13. But what is truly radical in Theory of the Four Movements and Incoherent Industry is precisely that they are both wonderfully weird reads. It is their outrageously and unabashedly unfeasible criticism of capitalism, repressive family values and Western civilization -- not their prescriptive acumen -- that make these texts so revolutionary. Practical policies like Five Year Plans, Monnet Plans, and Marshall Plans would never correct the most damaged and miserable features of human existence; that could only be addressed by redefining the very terms of the problem, by opening new avenues of alternatives, by contemplating the unthinkable and doing the unattainable. 'Poets and artists in particular would be inexcusable if they tried to guard against "utopias"' solely on the basis of their supposed viability, Breton told Patri in the 1948 interview. Imagining the unimaginable is the responsibility of all creative people, often requiring them 'to draw, at least initially, from the vague realm where utopia reigns'. This may be escapism, but as one underground newspaper [note: Harbinger no.4, November 2001] of late has explained, those who most forcefully discourage escape often turn out to be prison wardens of one sort or another.

    From chapter: Attacks of the Fantastic, Donald LaCoss
    Source: Surrealism, Politics and Culture, p. 276-277
  14. First there is Marcel Noll, who brought with him from Strasbourg to Paris last year an enormous capacity to promote confusion, a quality which I find entirely admirable.

    Source: Paris Peasant, p. 16
  15. He knew that surprise does not become the magician, and is indeed apt to be fatal, for in that momentary loss of guard any attack upon the adept may succeed.

    Source: All Hallows' Eve, p. 92
  16. Herbert Marcuse has identified 'the surrealistic effort' as one that asserts that there are forces operating in the world '[with] which we refuse to come to grips. We are subject not only to the causality of reason, as explored in the natural sciences and in common sense, but also to "irrational," surreal or subreal (in terms of accepted rationality) forces'. In tackling this cultural repression, Surrealism provides 'more than a mere enlargement of our perception, imagination, reason'; it is also a project for the 'restructuring and redirection of the mental faculties [...] to undo the mutilation of our faculties by the established society and its requirements'.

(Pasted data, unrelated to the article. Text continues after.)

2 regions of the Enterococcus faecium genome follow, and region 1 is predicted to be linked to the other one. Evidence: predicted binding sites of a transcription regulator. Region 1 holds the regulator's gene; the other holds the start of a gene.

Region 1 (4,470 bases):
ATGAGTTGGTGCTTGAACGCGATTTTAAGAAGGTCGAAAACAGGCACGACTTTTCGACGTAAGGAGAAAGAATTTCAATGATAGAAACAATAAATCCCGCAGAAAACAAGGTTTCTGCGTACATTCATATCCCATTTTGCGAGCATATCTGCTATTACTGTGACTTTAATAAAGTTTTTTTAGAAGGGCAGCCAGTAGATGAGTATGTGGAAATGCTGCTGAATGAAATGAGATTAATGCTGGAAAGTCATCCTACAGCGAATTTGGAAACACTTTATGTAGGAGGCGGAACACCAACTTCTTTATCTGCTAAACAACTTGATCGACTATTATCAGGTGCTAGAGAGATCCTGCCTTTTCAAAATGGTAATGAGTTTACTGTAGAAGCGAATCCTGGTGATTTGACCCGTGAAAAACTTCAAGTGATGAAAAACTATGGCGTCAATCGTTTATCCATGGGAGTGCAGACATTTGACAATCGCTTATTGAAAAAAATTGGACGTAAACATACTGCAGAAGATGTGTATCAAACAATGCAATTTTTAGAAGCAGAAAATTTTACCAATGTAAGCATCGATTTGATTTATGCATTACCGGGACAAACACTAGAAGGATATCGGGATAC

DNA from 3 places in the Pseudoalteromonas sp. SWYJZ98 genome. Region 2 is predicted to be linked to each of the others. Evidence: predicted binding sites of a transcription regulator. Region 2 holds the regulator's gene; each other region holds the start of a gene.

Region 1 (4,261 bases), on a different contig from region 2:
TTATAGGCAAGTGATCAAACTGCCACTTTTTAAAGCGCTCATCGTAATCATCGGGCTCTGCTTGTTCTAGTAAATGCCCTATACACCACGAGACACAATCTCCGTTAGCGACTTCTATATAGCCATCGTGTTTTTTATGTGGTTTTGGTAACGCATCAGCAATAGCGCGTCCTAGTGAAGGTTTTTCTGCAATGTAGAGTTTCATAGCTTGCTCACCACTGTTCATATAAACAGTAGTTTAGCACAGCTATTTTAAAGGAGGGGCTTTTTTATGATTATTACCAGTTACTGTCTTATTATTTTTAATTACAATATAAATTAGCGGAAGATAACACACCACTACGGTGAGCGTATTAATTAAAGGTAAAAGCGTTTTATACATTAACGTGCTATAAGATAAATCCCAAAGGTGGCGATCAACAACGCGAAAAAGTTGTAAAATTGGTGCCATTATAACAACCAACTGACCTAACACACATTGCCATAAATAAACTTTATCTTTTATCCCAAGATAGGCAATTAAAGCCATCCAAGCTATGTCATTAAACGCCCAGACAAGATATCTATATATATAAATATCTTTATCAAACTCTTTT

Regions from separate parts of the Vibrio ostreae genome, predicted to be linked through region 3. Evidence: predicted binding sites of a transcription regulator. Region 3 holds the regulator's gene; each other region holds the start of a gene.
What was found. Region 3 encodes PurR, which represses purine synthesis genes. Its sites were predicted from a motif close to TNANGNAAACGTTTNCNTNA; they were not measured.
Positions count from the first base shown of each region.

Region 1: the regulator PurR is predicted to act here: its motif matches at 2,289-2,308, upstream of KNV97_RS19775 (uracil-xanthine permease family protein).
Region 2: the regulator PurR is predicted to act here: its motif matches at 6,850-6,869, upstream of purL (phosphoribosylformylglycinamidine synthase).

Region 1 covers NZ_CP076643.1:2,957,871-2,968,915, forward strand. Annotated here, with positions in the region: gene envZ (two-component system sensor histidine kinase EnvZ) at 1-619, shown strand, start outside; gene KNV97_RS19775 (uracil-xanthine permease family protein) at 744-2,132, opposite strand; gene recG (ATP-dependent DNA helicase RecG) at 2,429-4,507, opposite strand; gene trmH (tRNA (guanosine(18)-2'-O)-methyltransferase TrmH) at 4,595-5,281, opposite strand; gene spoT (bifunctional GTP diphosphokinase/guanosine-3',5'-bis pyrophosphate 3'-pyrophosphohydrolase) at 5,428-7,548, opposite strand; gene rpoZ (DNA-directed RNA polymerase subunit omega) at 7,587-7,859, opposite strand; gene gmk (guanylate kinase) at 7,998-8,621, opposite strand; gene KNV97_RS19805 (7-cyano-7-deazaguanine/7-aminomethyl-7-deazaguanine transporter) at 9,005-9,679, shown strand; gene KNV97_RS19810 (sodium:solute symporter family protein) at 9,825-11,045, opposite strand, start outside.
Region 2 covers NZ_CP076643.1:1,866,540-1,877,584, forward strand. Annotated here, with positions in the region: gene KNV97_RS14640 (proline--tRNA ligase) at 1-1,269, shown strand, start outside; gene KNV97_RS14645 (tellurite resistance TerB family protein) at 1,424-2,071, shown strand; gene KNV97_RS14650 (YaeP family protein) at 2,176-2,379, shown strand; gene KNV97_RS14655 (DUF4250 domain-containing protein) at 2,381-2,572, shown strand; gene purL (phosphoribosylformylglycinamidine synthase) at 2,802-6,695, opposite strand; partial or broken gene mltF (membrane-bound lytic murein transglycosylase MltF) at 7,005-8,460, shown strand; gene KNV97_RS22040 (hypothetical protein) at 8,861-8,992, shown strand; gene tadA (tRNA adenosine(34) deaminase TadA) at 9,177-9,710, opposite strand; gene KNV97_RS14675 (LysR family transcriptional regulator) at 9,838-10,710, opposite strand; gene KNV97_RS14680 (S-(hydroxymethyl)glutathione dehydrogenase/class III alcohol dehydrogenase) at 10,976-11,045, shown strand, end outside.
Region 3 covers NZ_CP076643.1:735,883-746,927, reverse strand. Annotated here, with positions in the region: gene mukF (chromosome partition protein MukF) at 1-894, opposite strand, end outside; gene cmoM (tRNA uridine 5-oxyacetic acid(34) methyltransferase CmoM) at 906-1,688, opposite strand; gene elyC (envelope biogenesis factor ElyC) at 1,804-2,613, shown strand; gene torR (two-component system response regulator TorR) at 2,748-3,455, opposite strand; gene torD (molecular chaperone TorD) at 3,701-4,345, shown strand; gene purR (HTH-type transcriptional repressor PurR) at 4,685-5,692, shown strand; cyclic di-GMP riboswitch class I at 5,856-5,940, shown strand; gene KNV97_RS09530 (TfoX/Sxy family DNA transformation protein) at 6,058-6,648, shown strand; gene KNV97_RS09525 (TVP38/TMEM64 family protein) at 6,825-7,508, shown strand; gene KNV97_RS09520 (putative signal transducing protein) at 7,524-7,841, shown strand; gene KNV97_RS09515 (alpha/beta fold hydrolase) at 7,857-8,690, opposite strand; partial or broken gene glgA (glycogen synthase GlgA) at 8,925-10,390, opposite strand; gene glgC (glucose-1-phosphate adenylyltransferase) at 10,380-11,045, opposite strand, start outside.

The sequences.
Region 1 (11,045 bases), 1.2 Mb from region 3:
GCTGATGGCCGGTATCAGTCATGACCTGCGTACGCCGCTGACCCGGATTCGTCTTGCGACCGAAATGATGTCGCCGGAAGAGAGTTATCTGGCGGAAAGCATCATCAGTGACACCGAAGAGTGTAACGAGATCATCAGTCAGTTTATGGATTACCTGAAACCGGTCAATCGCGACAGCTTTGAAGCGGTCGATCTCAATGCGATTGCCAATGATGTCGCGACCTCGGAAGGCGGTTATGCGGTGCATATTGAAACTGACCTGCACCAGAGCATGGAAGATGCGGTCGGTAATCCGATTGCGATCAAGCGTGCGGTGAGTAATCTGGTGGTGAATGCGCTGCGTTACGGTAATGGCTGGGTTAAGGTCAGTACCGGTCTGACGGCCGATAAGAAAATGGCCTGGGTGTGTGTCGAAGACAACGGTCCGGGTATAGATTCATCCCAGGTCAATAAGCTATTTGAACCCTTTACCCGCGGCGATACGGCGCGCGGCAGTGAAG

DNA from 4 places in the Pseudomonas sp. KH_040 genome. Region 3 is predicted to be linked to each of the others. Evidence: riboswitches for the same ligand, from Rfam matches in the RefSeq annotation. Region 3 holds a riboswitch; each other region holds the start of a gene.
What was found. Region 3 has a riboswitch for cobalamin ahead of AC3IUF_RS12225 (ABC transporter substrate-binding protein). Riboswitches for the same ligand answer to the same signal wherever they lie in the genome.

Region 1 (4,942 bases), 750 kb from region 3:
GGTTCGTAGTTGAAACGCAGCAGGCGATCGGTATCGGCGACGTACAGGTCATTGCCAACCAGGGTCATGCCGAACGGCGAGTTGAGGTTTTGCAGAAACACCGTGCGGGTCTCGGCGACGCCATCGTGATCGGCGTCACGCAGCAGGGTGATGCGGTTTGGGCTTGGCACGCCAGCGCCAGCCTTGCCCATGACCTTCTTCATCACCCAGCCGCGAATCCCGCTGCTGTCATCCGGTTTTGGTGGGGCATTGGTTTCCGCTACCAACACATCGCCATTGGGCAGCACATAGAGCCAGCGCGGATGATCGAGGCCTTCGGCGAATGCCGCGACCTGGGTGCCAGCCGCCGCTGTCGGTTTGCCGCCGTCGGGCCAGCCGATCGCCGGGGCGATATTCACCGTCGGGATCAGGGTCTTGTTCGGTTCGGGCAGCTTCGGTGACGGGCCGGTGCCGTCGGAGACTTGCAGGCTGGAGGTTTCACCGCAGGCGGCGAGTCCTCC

Source: Surrealism, Politics and Culture, p. 4
  17. I announce to the world this momentous news item: a new vice has just been born, man has acquired one more source of vertigo -- Surrealism, off spring of frenzy and darkness. Walk up, walk up, this is the entrance to the realms of the instantaneous, the world of snapshot. Modern hashish eaters, you will have no cause to envy the awakened sleepers of the thousand and one nights, the miraculously healed, the convulsionaries, when, without even an instrument in your hands, you find yourselves evoking the hitherto incomplete gamut of their rapturous pleasures, and when you assume over the world such visionary power, ranging from the invention to the glaucous materialization of the slippery gleams of the waking state, that neither reason nor the instinct of self-preservation, despite their beautiful white hands, could prevent you from using this power unreservedly, casting a spell over yourselves by piercing the mortal cross-piece of your heart not with a pin but with an enchanting image...The vice named Surrealism is the immoderate and impassioned use of the superfacient image, or rather of the uncontrolled provocation of the image for its sake and for the element of unpredictable perturbation and of metamorphosis which it introduces into the domain of representation: for each image on each occasion forces you to revise the entire Universe.

    Source: Paris Peasant, p. 65
  18. I no longer wish to refrain from the errors of my fingers, the errors of my eyes. I know now that these errors are not just booby traps but curious paths leading towards a destination that they alone can reveal to me. There are strange flowers of reason to match each error of the senses. Admirable gardens of absurd beliefs, forebodings, obsessions and frenzies. Unknown, ever-changing gods take shape there...It is a knowledge, a science of life open only to those who have no training in it.

    Source: Paris Peasant, p. 10